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J Vis Exp. 2010 Sep 19;(43). pii: 2059. doi: 10.3791/2059.

A thin-skull window technique for chronic two-photon in vivo imaging of murine microglia in models of neuroinflammation.

Author information

  • 1Center for Neural Development and Disease, Department of Neurology, Child Neurology Division, University of Rochester, USA.

Abstract

Traditionally in neuroscience, in vivo two photon imaging of the murine central nervous system has either involved the use of open-skull or thinned-skull preparations. While the open-skull technique is very versatile, it is not optimal for studying microglia because it is invasive and can cause microglial activation. Even though the thinned-skull approach is minimally invasive, the repeated re-thinning of skull required for chronic imaging increases the risks of tissue injury and microglial activation and allows for a limited number of imaging sessions. Here we present a chronic thin-skull window method for monitoring murine microglia in vivo over an extended period of time using two-photon microscopy. We demonstrate how to prepare a stable, accessible, thinned-skull cortical window (TSCW) with an apposed glass coverslip that remains translucent over the course of three weeks of intermittent observation. This TSCW preparation is far more immunologically inert with respect to microglial activation than open craniotomy or repeated skull thinning and allows an arbitrary number of imaging sessions during a time period of weeks. We prepare TSCW in CX₃CR₁ GFP/+ mice to visualize microglia with enhanced green fluorescent protein to ≤150 μm beneath the pial surface. We also show that this preparation can be used in conjunction with stereotactic brain injections of the HIV-1 neurotoxic protein Tat, adjacent to the TSCW, which is capable of inducing durable microgliosis. Therefore, this method is extremely useful for examining changes in microglial morphology and motility over time in the living brain in models of HIV Associated Neurocognitive Disorder (HAND) and other neurodegenerative diseases with a neuroinflammatory component.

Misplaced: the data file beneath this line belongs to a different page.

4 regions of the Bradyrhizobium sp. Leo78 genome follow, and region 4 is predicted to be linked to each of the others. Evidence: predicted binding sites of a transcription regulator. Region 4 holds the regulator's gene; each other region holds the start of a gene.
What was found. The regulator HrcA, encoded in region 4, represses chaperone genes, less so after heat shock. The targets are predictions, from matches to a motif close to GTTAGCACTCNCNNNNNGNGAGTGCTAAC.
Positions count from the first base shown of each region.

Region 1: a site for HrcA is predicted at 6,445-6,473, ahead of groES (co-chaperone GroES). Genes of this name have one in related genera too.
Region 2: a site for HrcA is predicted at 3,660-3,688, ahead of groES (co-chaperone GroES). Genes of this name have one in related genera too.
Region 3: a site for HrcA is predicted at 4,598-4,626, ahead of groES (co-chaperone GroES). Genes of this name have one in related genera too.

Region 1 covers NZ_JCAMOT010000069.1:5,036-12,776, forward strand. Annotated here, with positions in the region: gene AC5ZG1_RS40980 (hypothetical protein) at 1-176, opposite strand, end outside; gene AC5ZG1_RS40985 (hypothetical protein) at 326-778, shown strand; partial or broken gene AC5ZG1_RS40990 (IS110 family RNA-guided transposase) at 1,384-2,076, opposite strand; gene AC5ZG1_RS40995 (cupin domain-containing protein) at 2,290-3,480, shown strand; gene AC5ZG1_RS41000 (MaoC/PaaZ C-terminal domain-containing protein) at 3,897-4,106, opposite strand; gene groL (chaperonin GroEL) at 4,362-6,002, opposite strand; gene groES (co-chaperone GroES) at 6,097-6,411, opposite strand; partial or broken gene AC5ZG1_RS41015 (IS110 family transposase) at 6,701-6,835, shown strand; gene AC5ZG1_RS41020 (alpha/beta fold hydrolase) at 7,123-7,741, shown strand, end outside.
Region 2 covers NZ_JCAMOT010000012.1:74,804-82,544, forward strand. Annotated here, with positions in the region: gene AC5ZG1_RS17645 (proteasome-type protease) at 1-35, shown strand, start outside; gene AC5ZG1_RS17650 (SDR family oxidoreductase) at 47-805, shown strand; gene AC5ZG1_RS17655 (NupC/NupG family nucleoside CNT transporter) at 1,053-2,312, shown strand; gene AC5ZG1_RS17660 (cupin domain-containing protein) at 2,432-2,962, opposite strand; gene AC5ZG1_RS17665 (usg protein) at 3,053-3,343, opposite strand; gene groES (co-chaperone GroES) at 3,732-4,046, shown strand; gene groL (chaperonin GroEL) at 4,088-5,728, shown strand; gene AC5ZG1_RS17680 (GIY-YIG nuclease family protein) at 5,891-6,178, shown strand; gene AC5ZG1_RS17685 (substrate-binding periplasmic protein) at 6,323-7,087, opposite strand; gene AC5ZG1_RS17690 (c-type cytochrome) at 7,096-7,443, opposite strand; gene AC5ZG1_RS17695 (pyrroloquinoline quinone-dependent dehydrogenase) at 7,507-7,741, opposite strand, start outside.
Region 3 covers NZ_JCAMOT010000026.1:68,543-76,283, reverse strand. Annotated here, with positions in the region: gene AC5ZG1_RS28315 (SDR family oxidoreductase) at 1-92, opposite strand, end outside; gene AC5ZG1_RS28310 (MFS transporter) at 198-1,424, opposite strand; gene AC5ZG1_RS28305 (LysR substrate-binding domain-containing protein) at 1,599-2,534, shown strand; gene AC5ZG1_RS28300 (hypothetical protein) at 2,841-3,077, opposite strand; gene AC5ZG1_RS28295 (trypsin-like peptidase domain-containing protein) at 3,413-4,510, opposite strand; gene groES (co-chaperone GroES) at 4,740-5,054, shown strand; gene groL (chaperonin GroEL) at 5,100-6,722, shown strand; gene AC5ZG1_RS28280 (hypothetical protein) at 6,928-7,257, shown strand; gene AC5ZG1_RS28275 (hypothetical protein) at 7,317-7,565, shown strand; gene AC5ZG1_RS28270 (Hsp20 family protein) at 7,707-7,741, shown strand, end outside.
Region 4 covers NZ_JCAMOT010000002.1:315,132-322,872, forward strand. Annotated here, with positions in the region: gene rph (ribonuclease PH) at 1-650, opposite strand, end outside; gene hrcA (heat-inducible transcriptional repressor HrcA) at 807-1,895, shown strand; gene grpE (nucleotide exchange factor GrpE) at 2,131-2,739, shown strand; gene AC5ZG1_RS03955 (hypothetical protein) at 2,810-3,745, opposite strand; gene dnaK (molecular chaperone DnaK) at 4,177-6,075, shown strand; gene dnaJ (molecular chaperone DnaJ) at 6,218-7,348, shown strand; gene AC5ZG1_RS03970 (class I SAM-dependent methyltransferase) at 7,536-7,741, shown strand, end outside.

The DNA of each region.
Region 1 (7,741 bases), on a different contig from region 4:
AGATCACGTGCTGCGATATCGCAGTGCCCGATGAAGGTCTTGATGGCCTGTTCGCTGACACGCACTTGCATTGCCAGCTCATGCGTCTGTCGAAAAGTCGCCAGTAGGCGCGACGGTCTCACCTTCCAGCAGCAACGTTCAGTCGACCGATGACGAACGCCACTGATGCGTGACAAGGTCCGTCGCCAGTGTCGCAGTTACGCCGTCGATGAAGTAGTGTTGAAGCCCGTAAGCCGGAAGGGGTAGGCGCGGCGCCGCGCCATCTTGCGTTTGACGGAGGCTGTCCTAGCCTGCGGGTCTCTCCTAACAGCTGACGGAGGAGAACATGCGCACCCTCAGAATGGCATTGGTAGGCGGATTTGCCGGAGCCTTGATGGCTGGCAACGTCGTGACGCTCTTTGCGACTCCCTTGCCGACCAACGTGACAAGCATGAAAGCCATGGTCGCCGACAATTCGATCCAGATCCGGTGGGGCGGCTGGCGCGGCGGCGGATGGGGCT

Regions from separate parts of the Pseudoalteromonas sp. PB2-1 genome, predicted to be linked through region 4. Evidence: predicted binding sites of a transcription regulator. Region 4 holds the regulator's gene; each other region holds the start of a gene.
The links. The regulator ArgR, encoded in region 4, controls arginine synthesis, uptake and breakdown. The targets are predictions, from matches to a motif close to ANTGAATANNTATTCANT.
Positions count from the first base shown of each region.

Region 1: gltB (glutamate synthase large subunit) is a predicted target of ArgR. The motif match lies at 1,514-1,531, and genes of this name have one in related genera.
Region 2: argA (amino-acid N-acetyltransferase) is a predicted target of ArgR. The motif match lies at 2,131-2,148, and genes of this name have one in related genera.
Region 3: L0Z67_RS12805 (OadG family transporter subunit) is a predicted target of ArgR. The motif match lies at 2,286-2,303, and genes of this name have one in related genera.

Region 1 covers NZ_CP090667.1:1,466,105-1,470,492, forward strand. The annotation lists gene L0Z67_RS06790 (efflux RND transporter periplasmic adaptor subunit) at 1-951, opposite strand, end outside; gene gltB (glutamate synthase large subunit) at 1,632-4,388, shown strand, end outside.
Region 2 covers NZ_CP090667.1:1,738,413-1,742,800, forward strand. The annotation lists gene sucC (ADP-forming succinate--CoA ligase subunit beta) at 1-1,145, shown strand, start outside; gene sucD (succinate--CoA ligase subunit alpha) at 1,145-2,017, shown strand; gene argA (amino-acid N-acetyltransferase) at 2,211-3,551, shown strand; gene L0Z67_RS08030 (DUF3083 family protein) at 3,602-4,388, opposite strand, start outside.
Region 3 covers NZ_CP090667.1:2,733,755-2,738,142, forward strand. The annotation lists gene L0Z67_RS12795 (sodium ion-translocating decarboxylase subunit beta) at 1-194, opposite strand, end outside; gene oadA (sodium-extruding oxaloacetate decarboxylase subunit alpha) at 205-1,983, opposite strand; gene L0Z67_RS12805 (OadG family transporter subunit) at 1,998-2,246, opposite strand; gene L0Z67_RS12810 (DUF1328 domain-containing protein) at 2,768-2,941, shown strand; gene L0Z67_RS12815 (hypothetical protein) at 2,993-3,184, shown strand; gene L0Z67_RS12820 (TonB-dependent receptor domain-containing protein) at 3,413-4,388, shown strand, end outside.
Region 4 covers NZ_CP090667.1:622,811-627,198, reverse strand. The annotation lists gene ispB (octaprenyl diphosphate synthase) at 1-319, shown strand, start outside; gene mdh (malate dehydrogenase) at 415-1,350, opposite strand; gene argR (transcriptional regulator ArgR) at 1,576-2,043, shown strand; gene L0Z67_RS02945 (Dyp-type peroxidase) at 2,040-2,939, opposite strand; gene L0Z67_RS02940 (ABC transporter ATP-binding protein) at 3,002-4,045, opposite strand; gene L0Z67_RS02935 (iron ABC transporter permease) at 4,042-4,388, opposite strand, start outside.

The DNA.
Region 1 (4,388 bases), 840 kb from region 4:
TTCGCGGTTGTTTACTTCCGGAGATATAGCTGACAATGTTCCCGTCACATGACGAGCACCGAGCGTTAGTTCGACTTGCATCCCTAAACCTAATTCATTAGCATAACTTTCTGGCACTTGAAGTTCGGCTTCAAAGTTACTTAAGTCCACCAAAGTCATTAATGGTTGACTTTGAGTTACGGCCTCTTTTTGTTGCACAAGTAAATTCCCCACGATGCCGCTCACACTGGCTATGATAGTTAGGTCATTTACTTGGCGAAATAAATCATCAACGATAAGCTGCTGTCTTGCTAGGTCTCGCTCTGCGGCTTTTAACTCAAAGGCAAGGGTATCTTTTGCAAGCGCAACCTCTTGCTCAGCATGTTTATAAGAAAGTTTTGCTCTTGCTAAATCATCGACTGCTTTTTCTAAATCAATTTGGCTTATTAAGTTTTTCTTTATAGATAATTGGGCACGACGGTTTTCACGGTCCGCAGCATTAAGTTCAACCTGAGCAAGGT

PMID:
20972389
[PubMed - indexed for MEDLINE]
PMCID:
PMC3216629
Free PMC Article
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